Virgin Media is using small cells to deliver free Wi-Fi and 4G. Peter Judge wonders if there might be some conflict there.
It’s good news to hear that Leeds and Bradford are getting free Wi-Fi, and Virgin Media Business‘s 4G-friendly small cell implementation looks like a good and future-proof way to provide the service. But have the cities thought through the potential conflict of interests?
Metro Wi-Fi was a big idea in the early years of this century. City authorities were going to use their street furniture and roofs to provide free Wi-Fi to citizens, funded by adverts and premium Wi-Fi services, while the cities would get improved infrastructure for their public services.
It didn’t work out though, as the business model was broken. People won’t pay for Wi-Fi, and 3G data took off meaning that the free services actually had to work well or people wouldn’t use them. Metro Wi-Fi projects still show up on the radar, but the majority have not materialised, like Boris Johnson’s idea of a Wi-Fi blanket for London.
Alternative data pipes
What has changed now is that cellular data networks are bursting at the seams, and the only real way to increase their capacity is to shrink the size of the cells they use. If you have a million people all wanting to download several Mbps of data, the only way to do it is to give them more access points to use – and that means each cell covers a smaller area.
Now, the idea of putting radio systems on lamp-posts has been in circulation for a while, and I personally heard it proposed for increasing mobile coverage by a company called Littlefeet back in 2000. It’s become viable – even essential – now, simply because of the massive increase in the amount of data customers are using.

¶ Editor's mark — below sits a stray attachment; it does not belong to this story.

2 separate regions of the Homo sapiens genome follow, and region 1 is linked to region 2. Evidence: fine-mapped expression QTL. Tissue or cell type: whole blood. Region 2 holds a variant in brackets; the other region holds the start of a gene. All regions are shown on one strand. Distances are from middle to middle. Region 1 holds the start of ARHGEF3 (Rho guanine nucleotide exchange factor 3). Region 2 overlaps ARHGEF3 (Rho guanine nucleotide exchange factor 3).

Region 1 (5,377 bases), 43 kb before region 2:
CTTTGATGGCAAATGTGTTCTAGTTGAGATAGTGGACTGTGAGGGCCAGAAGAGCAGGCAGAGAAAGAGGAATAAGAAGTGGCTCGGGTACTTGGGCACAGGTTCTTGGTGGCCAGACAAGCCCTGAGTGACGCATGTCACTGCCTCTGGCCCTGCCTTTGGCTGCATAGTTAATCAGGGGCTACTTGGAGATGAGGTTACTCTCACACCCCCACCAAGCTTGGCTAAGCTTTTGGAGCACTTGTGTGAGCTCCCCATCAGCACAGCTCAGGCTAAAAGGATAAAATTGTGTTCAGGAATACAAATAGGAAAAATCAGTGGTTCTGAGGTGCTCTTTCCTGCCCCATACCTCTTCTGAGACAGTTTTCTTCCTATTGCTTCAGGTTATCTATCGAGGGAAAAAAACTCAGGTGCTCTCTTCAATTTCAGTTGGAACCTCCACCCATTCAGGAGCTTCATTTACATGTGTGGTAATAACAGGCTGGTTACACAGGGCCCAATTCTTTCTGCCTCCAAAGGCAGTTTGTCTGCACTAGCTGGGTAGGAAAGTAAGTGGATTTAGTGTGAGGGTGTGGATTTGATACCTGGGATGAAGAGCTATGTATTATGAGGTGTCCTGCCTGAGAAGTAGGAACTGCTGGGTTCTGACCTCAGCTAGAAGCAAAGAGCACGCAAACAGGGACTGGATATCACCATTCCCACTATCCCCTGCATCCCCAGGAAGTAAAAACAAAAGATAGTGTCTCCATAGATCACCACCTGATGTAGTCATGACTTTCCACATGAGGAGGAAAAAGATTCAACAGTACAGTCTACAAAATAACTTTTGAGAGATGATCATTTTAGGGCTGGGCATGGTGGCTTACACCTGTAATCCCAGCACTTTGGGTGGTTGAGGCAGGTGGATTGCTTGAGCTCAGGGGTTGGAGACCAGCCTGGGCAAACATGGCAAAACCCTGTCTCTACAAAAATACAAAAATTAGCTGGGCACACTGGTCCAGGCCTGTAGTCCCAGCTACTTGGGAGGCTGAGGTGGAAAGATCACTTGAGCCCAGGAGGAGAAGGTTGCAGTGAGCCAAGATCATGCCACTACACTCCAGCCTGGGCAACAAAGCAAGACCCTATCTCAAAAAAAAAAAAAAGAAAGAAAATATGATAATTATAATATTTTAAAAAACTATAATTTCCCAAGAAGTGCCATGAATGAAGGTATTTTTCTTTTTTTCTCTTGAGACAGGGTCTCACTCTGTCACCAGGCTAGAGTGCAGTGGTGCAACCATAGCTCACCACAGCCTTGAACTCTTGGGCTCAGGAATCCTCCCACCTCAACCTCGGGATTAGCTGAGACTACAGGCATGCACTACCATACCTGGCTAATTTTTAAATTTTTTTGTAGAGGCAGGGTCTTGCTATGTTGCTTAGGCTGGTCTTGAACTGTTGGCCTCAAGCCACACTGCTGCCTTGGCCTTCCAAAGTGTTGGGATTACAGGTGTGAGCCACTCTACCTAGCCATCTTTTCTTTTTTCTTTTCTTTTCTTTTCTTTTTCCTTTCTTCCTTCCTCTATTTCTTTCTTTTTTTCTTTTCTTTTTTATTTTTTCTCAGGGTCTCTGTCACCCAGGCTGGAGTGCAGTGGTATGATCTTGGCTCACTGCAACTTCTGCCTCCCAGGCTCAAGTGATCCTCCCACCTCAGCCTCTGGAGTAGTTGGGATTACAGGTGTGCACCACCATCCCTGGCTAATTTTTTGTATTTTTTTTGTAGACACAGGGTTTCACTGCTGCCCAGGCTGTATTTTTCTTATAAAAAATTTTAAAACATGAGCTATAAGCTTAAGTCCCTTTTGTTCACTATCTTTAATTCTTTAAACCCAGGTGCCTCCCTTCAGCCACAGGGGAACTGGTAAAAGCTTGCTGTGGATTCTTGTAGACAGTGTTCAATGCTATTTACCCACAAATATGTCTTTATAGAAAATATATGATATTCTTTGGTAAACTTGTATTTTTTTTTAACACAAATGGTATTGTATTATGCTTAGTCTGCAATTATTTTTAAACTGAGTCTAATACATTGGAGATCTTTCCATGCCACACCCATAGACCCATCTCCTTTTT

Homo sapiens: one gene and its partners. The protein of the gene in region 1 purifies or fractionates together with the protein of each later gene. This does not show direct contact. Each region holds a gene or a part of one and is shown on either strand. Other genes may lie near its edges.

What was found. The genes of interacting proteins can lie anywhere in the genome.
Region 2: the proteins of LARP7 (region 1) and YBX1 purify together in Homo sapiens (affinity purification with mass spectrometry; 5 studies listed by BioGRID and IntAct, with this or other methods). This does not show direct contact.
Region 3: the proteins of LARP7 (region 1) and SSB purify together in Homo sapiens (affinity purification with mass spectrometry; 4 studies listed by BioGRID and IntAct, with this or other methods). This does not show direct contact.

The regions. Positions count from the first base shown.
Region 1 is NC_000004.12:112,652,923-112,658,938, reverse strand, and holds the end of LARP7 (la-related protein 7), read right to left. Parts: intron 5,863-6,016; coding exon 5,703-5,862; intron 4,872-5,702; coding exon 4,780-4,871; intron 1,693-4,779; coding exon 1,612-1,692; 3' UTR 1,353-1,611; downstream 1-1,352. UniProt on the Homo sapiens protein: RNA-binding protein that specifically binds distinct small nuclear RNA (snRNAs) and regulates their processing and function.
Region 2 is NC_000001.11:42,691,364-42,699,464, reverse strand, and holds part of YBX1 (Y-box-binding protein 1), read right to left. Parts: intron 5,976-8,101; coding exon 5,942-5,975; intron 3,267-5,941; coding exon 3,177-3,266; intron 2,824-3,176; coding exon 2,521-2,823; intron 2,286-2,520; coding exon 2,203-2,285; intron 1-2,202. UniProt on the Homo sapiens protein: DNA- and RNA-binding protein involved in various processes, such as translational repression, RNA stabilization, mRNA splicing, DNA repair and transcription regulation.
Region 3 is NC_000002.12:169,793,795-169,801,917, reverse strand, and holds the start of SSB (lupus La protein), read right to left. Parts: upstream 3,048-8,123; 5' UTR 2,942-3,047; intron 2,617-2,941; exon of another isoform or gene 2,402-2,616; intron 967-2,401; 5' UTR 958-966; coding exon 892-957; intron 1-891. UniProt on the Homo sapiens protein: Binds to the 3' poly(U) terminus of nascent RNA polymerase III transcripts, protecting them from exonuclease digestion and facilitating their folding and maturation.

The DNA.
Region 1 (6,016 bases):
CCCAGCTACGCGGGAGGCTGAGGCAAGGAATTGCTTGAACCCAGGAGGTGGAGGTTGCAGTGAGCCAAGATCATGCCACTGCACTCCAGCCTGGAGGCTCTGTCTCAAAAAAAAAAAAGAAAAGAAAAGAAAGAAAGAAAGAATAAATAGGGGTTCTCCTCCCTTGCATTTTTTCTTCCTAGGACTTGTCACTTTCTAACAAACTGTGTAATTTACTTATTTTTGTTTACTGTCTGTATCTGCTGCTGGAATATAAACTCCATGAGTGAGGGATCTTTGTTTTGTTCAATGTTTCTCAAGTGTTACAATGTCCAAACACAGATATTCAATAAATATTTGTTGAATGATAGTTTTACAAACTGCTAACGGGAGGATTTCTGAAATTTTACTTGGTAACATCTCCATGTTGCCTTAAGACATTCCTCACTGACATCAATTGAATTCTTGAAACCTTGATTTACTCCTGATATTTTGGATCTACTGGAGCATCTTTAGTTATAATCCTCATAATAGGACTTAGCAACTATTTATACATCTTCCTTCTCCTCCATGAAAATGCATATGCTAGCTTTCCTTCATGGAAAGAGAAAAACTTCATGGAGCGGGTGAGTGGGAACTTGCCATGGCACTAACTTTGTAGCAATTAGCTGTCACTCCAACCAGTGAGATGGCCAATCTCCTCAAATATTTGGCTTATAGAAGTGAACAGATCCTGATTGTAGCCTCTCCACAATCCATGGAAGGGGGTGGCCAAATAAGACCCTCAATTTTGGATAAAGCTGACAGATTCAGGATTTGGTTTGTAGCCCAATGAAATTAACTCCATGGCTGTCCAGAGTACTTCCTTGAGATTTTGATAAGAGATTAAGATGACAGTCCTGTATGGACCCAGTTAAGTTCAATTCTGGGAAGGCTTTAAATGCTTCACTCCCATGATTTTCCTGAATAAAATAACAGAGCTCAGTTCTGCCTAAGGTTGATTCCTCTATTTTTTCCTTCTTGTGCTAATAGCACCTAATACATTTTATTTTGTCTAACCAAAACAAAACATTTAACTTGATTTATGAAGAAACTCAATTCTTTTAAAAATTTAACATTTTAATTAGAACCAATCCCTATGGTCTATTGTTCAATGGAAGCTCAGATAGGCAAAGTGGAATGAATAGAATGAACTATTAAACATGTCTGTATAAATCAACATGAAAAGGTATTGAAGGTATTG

Local authorities own lamp-posts, which are ideal for any wireless deployment, as they have a power supply, and clear air around them with a long visibility.
The difficulty would be that a deal with any single mobile operator would open the authority up to criticism or legal action by its rivals.
Virgin can claim a neutral position there, and it also has a great fibre network, so it’s a natural partner for the local authorities in this project (the same would also apply to BT, of course).
Leeds and Bradford will be getting Wi-Fi services from the lamp-posts, while they will also have 4G small cells, on which EE and/or other mobile operators will be able to lease capacity for their own services.
The only drawback I can see is that the free Wi-Fi service will have to be crippled in some way, or else why would users let their phones roam onto the 4G small cells? Many people opt easily for commercial cellular data over Wi-Fi , because they find Wi-Fi too much of a hassle to find and register for. But even so, a good overlapping Wi-Fi network would decrease the use – and therefore the value to operators – of a 4G service.
The issue will be worked out, I would guess, by setting the speed of the Wi-Fi low, adding plenty of ads, and perhaps limiting its geographical coverage.
I’m sure that between them Virgin, the Wi-Fi provider Global Reach Technology which is building the actual Wi-Fi network, and the city councils can work out settings which mean the free service is still of value, but when free mixes with paid-for services, there will have to be a distinction.
That’s a shame for the dreams of free public Wi-Fi, but it is reality.
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